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FICTION on the WEB short stories by Charlie Fish

An Arabian Christmas Tale
by Rory Allen

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Yesterday, December sixth, was the first day marking the end of Ramadan, a month of fasting, like the Christian Easter after Lent. I had just finished a 600 mile desert crossing of sand, emptiness and solitude traveling through an austere, barren, desolate and inhospitable terrain. I arrived at the end of the desert to be greeted by a beautiful lush green range of mountains. Stopping, I got out of the car to breathe in the fresh almost alpine air and gazed down into the valleys that had stunning views of greenery with cattle, camels and goats grazing in fields alongside one another. I felt a wonderful sense of well being in this pastoral idyll.

When I got back on the road there were two Arabs hitching a lift into a town about thirty miles away. I stopped my car and they got in, and after exchanging the usual greetings they told me that they worked in a mosque in a small mountain village. One as an Immam, a priest, the other his helper.

After a while they said that many cars had passed them on this Holy day, driven by Arabs, but none had stopped. They said they were surprised that I had stopped. When I asked why their surprise they said, "We thought all Westerners thought all Arabs were terrorists."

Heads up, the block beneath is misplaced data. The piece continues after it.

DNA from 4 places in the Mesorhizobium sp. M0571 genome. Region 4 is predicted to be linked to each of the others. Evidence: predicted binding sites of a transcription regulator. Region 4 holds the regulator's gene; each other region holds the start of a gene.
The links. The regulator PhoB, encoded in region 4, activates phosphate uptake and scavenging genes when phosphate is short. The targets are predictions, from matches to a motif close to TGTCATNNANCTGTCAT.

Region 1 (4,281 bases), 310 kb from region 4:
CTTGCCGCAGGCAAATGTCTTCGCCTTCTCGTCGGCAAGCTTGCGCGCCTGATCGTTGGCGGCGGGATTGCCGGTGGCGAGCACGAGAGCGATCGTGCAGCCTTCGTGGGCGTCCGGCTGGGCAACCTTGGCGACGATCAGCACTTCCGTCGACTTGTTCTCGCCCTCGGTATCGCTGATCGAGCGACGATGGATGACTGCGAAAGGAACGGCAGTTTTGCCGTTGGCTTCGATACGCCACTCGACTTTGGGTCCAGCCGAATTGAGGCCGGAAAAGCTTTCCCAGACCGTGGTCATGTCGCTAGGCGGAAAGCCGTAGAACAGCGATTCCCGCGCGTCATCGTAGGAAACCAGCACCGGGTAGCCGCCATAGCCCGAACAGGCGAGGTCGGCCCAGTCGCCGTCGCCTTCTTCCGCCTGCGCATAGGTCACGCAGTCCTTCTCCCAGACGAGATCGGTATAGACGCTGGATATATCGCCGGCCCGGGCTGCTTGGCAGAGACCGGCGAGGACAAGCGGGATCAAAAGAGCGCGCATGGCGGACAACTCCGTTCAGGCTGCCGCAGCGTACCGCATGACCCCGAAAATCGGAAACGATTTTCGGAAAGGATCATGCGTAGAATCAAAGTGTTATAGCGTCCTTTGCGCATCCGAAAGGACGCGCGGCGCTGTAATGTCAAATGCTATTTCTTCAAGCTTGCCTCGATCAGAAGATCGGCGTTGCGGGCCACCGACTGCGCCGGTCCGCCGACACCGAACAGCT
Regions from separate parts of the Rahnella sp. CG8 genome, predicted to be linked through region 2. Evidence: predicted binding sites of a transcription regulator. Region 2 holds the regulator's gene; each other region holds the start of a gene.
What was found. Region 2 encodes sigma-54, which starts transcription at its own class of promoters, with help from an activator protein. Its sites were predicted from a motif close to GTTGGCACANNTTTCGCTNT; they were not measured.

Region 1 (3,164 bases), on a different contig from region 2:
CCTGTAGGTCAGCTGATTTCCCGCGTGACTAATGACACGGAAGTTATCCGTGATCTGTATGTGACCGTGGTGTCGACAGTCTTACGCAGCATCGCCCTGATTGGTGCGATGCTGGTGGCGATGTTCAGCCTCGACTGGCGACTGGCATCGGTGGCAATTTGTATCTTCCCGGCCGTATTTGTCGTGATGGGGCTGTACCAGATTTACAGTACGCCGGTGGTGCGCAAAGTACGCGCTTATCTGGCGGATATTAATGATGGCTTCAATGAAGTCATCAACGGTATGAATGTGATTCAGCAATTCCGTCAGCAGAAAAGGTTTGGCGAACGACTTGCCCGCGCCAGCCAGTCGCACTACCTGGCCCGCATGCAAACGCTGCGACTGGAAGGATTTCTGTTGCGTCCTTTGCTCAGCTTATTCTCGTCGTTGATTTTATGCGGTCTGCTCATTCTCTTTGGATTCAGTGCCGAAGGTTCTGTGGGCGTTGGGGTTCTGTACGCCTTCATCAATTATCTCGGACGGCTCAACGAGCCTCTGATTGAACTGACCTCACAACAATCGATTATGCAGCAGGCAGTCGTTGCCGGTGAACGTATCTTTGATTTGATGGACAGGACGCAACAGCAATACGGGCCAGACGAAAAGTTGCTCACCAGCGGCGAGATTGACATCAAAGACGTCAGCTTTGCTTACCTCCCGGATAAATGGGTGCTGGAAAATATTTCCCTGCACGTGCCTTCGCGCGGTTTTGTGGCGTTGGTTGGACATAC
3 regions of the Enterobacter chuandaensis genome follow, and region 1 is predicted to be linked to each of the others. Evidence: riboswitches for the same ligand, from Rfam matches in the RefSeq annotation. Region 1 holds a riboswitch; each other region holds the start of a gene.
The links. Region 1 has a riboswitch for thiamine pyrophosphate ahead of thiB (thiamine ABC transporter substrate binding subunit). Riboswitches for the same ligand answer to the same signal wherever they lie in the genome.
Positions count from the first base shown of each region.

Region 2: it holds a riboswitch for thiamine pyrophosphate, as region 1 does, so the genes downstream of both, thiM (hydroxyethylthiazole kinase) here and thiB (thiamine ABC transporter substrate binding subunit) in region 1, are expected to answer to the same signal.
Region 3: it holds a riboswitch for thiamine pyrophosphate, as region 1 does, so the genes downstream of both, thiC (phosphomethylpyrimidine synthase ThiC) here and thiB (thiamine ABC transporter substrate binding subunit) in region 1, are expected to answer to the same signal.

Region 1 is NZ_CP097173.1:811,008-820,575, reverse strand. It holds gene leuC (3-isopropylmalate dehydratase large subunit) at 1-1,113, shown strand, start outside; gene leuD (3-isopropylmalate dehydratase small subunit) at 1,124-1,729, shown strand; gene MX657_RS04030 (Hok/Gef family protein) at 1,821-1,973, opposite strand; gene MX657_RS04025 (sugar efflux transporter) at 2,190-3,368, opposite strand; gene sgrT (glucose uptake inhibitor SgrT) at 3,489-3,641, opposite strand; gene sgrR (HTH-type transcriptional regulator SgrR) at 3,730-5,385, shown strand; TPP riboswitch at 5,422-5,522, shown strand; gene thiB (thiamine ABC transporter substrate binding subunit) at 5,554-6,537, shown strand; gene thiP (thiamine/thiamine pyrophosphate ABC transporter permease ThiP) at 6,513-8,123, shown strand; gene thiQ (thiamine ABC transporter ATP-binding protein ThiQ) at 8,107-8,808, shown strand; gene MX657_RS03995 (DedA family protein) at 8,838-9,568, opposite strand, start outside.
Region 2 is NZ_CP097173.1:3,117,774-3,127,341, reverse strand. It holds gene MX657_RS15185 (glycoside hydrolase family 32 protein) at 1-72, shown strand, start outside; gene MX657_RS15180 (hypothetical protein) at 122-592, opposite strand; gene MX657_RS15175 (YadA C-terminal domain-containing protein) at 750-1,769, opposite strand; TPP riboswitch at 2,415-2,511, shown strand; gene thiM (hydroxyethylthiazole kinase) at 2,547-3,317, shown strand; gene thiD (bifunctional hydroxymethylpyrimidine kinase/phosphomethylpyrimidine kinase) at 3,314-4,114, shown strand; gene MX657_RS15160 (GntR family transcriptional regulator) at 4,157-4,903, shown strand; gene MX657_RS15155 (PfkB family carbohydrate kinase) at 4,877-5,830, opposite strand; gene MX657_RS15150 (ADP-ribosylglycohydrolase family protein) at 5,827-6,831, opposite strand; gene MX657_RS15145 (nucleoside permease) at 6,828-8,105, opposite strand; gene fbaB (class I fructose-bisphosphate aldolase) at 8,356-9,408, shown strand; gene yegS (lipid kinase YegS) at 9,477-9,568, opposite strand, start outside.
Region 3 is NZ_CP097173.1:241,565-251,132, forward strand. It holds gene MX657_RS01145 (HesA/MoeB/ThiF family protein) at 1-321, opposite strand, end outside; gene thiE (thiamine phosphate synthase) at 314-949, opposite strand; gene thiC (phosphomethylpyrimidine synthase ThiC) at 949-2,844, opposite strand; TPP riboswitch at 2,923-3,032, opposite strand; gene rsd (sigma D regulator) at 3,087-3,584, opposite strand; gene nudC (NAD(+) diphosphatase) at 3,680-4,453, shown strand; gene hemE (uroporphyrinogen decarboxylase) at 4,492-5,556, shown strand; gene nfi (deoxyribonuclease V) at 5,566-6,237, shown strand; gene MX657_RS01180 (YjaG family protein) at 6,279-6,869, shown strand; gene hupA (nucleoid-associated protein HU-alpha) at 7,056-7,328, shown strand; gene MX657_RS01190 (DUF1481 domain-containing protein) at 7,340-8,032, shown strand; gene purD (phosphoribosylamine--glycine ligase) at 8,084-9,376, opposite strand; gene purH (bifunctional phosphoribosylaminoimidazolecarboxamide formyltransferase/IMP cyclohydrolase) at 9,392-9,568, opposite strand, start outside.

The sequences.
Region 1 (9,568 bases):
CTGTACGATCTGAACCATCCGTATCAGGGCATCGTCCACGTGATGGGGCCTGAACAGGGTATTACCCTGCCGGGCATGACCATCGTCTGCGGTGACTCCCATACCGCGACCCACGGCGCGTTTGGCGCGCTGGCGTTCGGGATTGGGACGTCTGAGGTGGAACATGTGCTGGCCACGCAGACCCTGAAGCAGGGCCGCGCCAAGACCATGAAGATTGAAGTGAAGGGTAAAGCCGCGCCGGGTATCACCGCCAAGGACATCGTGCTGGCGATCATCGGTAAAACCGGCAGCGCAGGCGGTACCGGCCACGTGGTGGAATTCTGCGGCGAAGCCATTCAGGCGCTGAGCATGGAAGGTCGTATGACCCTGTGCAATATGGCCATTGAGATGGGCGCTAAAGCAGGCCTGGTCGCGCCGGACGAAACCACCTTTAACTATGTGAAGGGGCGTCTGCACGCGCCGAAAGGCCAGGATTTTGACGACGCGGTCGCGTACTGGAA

I told them that this was not the case and not to believe in everything you see on the television or read in the newspapers. I proceeded to quote to them an old Arab proverb often used by the Arab himself. The proverb says that on one hand you have five fingers. Every finger is different, meaning that in every country, religion etc. you have good and bad and it is not the color of the cloak of the religion you wear that determines whether a man is good or bad, rather it is the color of a manís heart.

When we were arriving at our destination the Immam asked me if I was a Muslim. "No," I replied, "I am a Christian."

"Thank you," he said. "I shall never forget that on this second most holy day of the year it was not an Arab or Muslim or Friend that showed us kindness, it was a Westerner, a Christian and a Stranger."

With that they left the car and went on their way leaving me to drive off thinking that the world could be such a better place if we accepted that people were the same all over the world irrespective of race, creed or color.

I learnt later on that evening that a Palestinian Refugee camp had been attacked on this Holy Day of Eid and several young children had been killed. I wonder how we in the West would feel if one of our children was shot dead as we were celebrating Christmas Day or Easter.

I am also reminded of an interview with an old Israeli lady who was wailing helplessly after an Israeli bus containing school children was blown up. Sobbing, she said, "When is all this hate and murder going to end? Why can we not learn to love each other and live together? I pray to God for this every night." She then broke down and had to be led away. She had said all that needed to be said.

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